University of Oxford Development Studies
The two-year MPhil in Development Studies will provide you with a rigorous and critical introduction to development as a process of managed and unmanaged change in societies in the global South. The course is an excellent preparation for a career in development policy or practice or for further study in the field.
The course will introduce you to development studies as an interdisciplinary and multidisciplinary subject. It covers the intellectual history of development, the paradigm shifts and internal conflicts within the discipline and the contemporary relevance of research to development policy and practice.
The course comprises five elements: foundation courses, research methods, the core course, the thesis and two option courses.
In the first year, you will study two out of three foundation courses:
- History and Politics
- Social Anthropology
If you have no previous training in economics you must take this as one of your foundation courses; otherwise you must take the other two.
You will also follow a course in research methods for the social sciences, comprising sessions on research design and qualitative and quantitative methods. Additional sessions will be held on aspects of fieldwork ethics and preparation, library resources and software and computerised databases.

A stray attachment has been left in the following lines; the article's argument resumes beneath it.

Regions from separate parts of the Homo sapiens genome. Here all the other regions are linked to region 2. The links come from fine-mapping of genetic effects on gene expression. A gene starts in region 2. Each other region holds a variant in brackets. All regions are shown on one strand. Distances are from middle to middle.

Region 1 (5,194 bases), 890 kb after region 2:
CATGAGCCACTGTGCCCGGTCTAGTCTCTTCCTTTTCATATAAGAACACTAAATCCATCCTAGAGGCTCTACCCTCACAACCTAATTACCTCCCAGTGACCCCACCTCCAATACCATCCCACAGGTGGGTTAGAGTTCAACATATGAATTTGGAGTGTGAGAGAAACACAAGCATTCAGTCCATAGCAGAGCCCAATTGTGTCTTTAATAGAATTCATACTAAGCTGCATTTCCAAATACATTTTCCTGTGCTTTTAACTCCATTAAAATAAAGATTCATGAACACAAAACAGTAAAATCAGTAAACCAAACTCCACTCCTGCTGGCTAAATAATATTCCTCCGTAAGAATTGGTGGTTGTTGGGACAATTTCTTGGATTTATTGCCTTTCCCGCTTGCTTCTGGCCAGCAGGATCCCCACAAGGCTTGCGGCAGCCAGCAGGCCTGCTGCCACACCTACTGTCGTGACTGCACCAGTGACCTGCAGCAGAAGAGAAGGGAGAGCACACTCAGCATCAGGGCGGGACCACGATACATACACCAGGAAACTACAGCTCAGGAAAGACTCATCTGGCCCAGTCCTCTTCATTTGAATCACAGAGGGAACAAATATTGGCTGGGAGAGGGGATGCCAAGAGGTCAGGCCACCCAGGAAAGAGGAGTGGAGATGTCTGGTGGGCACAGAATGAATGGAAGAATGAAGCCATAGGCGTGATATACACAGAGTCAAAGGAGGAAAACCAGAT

The core course, also taken in the first year, is an interdisciplinary and multidisciplinary course with two component modules:
- Ideas about Development
- Key Themes in Development
You will spend the summer following your first year working on a 30,000-word thesis. You will choose the topic, with the guidance of your supervisor, and, in most cases, spend some of the summer doing fieldwork and gathering data.
In the second year, you will take your chosen option courses and continue work on your thesis. More information can be found in the course handbook.
Each course entails three to five hours of teaching per week, delivered through lectures, classes and workshops. Class sizes are small – between 5 and 30 students – encouraging active participation and enabling students to learn from each other. You prepare for sessions by reading a selection of recommended books, book chapters and articles.